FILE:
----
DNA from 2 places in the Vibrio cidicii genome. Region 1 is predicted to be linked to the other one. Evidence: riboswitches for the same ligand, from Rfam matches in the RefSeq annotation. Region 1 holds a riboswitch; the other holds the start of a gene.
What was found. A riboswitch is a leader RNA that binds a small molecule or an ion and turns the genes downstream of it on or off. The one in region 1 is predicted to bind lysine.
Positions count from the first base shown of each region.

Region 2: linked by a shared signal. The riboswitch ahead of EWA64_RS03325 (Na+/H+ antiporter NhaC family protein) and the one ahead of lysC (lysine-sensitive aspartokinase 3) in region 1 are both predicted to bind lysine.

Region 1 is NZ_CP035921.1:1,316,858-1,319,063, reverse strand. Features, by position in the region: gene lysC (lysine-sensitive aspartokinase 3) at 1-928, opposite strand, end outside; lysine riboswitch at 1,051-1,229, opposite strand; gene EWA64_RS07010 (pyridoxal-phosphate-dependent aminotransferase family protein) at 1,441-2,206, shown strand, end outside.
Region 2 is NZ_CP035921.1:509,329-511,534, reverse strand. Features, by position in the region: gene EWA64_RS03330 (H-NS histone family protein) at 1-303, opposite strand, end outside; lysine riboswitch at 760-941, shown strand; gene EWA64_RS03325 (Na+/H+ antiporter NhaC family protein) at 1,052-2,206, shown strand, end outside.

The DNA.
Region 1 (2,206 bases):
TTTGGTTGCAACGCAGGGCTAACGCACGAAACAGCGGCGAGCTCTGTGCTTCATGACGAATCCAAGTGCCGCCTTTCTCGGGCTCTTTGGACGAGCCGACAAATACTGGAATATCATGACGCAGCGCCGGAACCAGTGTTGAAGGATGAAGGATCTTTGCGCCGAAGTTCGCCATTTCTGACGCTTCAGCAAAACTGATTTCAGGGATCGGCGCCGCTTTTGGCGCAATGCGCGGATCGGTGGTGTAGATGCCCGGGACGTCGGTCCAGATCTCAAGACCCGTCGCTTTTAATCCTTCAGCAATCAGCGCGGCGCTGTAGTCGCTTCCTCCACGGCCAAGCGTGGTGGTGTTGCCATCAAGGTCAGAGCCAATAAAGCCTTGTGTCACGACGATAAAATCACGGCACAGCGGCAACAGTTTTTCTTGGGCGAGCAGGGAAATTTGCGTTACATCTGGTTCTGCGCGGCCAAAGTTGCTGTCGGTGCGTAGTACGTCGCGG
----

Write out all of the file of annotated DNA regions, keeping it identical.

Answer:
DNA from 2 places in the Vibrio cidicii genome. Region 1 is predicted to be linked to the other one. Evidence: riboswitches for the same ligand, from Rfam matches in the RefSeq annotation. Region 1 holds a riboswitch; the other holds the start of a gene.
What was found. A riboswitch is a leader RNA that binds a small molecule or an ion and turns the genes downstream of it on or off. The one in region 1 is predicted to bind lysine.
Positions count from the first base shown of each region.

Region 2: linked by a shared signal. The riboswitch ahead of EWA64_RS03325 (Na+/H+ antiporter NhaC family protein) and the one ahead of lysC (lysine-sensitive aspartokinase 3) in region 1 are both predicted to bind lysine.

Region 1 is NZ_CP035921.1:1,316,858-1,319,063, reverse strand. Features, by position in the region: gene lysC (lysine-sensitive aspartokinase 3) at 1-928, opposite strand, end outside; lysine riboswitch at 1,051-1,229, opposite strand; gene EWA64_RS07010 (pyridoxal-phosphate-dependent aminotransferase family protein) at 1,441-2,206, shown strand, end outside.
Region 2 is NZ_CP035921.1:509,329-511,534, reverse strand. Features, by position in the region: gene EWA64_RS03330 (H-NS histone family protein) at 1-303, opposite strand, end outside; lysine riboswitch at 760-941, shown strand; gene EWA64_RS03325 (Na+/H+ antiporter NhaC family protein) at 1,052-2,206, shown strand, end outside.

The DNA.
Region 1 (2,206 bases):
TTTGGTTGCAACGCAGGGCTAACGCACGAAACAGCGGCGAGCTCTGTGCTTCATGACGAATCCAAGTGCCGCCTTTCTCGGGCTCTTTGGACGAGCCGACAAATACTGGAATATCATGACGCAGCGCCGGAACCAGTGTTGAAGGATGAAGGATCTTTGCGCCGAAGTTCGCCATTTCTGACGCTTCAGCAAAACTGATTTCAGGGATCGGCGCCGCTTTTGGCGCAATGCGCGGATCGGTGGTGTAGATGCCCGGGACGTCGGTCCAGATCTCAAGACCCGTCGCTTTTAATCCTTCAGCAATCAGCGCGGCGCTGTAGTCGCTTCCTCCACGGCCAAGCGTGGTGGTGTTGCCATCAAGGTCAGAGCCAATAAAGCCTTGTGTCACGACGATAAAATCACGGCACAGCGGCAACAGTTTTTCTTGGGCGAGCAGGGAAATTTGCGTTACATCTGGTTCTGCGCGGCCAAAGTTGCTGTCGGTGCGTAGTACGTCGCGG